It’s no secret that the pandemic has taken a toll on parents. Between navigating working from home, taking on the role of homeschool teachers, and keeping up with regular chores and responsibilities, more and more parents are feeling stressed out. But there’s one group that’s been hit particularly hard in the past year and that’s new moms. Combine the unfamiliar task of taking care of a newborn baby with the fear and uncertainty of a global pandemic and you’ve got a recipe for burnout.
We spoke to Jefferson Center’s own Perinatal and Postpartum Mental Health Clinician, Victoria Becker, and Adult Outpatient Clinician, Rayna Quimby, to get a better idea of the challenges new moms have faced in the pandemic as well as steps they can take to regain their balance in a world that feels off kilter.
How Has the Pandemic Impacted Parenting?
While becoming a mom for the first time is always a mix of excitement, uncertainty, and maybe a little bit of worry, the pandemic has upended those expectations and made the experience of becoming a mother harder than ever before. One of the elements that has made this such a difficult time is the lack of community and easily available resources. In the past, new moms were able to join support groups, meet with friends and family for advice, or even call a babysitter to get a few hours of alone time when things get overwhelming. However, with our new circumstances, many of these social nets have all but disappeared. Victoria notes that new moms are experiencing increased isolation, “especially in the postpartum time, which is often already isolating and that comes with loneliness, overwhelm, and anxiety because it’s made the outside world scary.”
Rayna has also observed a new phenomenon taking place among new mothers: increased codependency. Of course, new moms are protective of their newborn babies, who are vulnerable in a wide variety of ways, but with a virus that can infect anyone at any time, more and more moms are self-isolating and having all of their mental and emotional energy go to protecting their children. The end result is that these new moms have no space or time to rest and the idea of securing those social supports might increase feelings of anxiety due to worries about accidentally bringing COVID-19 into the home.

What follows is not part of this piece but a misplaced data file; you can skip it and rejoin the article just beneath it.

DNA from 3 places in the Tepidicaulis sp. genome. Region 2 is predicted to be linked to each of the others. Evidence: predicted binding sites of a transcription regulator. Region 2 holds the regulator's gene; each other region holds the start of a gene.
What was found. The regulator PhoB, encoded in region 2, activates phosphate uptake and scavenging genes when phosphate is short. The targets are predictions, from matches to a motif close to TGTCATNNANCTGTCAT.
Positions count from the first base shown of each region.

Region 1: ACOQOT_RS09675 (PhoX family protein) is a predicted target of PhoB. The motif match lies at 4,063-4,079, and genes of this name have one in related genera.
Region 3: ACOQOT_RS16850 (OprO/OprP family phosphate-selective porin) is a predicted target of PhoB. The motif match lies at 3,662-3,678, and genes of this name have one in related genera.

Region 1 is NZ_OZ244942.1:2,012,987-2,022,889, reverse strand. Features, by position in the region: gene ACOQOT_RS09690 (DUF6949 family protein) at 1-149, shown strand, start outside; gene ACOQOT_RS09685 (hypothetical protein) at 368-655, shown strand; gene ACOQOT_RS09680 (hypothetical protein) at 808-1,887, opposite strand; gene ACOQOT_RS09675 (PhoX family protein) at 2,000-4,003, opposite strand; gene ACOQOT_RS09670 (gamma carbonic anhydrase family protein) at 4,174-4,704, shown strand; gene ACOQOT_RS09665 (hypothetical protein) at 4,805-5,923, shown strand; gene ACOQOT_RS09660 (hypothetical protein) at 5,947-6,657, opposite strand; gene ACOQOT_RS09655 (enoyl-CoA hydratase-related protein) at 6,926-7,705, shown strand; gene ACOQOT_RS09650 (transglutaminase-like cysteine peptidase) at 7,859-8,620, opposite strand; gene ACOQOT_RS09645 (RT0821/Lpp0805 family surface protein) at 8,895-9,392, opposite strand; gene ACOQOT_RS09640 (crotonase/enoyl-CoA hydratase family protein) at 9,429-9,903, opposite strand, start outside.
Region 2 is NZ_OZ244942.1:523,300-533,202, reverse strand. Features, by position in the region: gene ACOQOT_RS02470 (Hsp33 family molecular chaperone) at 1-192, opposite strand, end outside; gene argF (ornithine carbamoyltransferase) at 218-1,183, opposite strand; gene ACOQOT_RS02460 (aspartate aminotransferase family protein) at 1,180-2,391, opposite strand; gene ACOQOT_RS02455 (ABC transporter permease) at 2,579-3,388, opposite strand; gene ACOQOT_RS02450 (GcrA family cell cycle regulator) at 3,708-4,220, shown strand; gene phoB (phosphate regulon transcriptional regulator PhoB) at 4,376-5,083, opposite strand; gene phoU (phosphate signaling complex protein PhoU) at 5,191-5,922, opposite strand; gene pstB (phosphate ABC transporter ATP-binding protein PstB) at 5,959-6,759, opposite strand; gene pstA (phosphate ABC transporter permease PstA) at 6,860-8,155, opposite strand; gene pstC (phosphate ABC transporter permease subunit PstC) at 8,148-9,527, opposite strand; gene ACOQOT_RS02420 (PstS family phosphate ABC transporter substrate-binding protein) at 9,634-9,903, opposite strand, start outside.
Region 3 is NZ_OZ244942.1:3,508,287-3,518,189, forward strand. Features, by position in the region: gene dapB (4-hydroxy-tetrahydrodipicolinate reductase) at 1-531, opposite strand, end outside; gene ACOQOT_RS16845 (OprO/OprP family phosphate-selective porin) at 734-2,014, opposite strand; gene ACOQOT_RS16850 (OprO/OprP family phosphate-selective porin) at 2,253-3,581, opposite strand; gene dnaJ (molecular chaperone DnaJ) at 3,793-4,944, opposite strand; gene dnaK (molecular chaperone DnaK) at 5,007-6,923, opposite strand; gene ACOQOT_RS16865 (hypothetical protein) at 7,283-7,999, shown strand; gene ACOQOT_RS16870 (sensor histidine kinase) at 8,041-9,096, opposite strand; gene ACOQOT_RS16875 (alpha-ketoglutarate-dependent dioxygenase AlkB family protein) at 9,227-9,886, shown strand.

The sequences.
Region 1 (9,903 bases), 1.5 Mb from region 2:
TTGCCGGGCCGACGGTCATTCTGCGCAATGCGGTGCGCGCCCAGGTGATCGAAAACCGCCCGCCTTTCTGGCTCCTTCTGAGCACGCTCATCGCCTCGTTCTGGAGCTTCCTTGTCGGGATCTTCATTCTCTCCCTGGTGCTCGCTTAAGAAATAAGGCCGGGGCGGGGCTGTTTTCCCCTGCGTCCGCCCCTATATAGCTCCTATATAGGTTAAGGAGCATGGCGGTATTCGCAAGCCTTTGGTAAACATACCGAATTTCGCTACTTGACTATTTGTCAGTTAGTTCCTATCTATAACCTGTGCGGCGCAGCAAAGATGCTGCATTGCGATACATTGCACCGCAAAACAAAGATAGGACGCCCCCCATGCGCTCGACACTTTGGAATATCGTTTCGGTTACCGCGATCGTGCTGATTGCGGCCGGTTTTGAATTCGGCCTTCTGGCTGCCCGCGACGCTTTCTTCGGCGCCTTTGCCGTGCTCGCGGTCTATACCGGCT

What About Dads?
While a large number of families have seen both the mom and the dad transition to working from home, the balance of parenting hasn’t suddenly become equal. In fact, both Victoria and Rayna have seen a huge increase in stressed out moms who have had to take on more responsibilities and more roles than dads.
According to Victoria, this is the phenomenon of the default parent.
“Women and moms are solidified in the default parent role,” she said. “Parenting is their domain. This can be unconscious and not purposeful on the part of the other parent, but when you have to ask the partner to do certain things, it can be very draining.”
Not only are moms doing more of the parenting, they’re also doing more of the communicating and organizing. Rayna says this has become very visually obvious in a lot of homes.
“When everyone is home at the same time, you start to see who the default parent is,” she commented. “Which parent does the child go to first?”
All the little moments of stopping to take care of the baby or help a child with their homework or unload the dishes can add up throughout the course of a day in a way that presents a heavier load for moms than dads. Victoria notes that part of this is due to the fact that many men are much more comfortable carving out time for self-care, while moms don’t feel like they are able to do the same thing and don’t feel like they can advocate for their own needs as strongly. In some cases, this can lead to feelings of resentment between parents.
Taking On New Roles and Responsibilities
When it comes to working from home, raising a new child, and potentially even schooling from home if you have multiple children, Rayna summarizes the situation well.
“It’s simply just do it all,” Rayna said. “Figure it out and find the time to do it.”
This is the impossible task that most moms are facing right now. How to do it all. And not only just getting it done but excelling at every element of each task. With that comes the feeling of chronically not being enough in every aspect of life.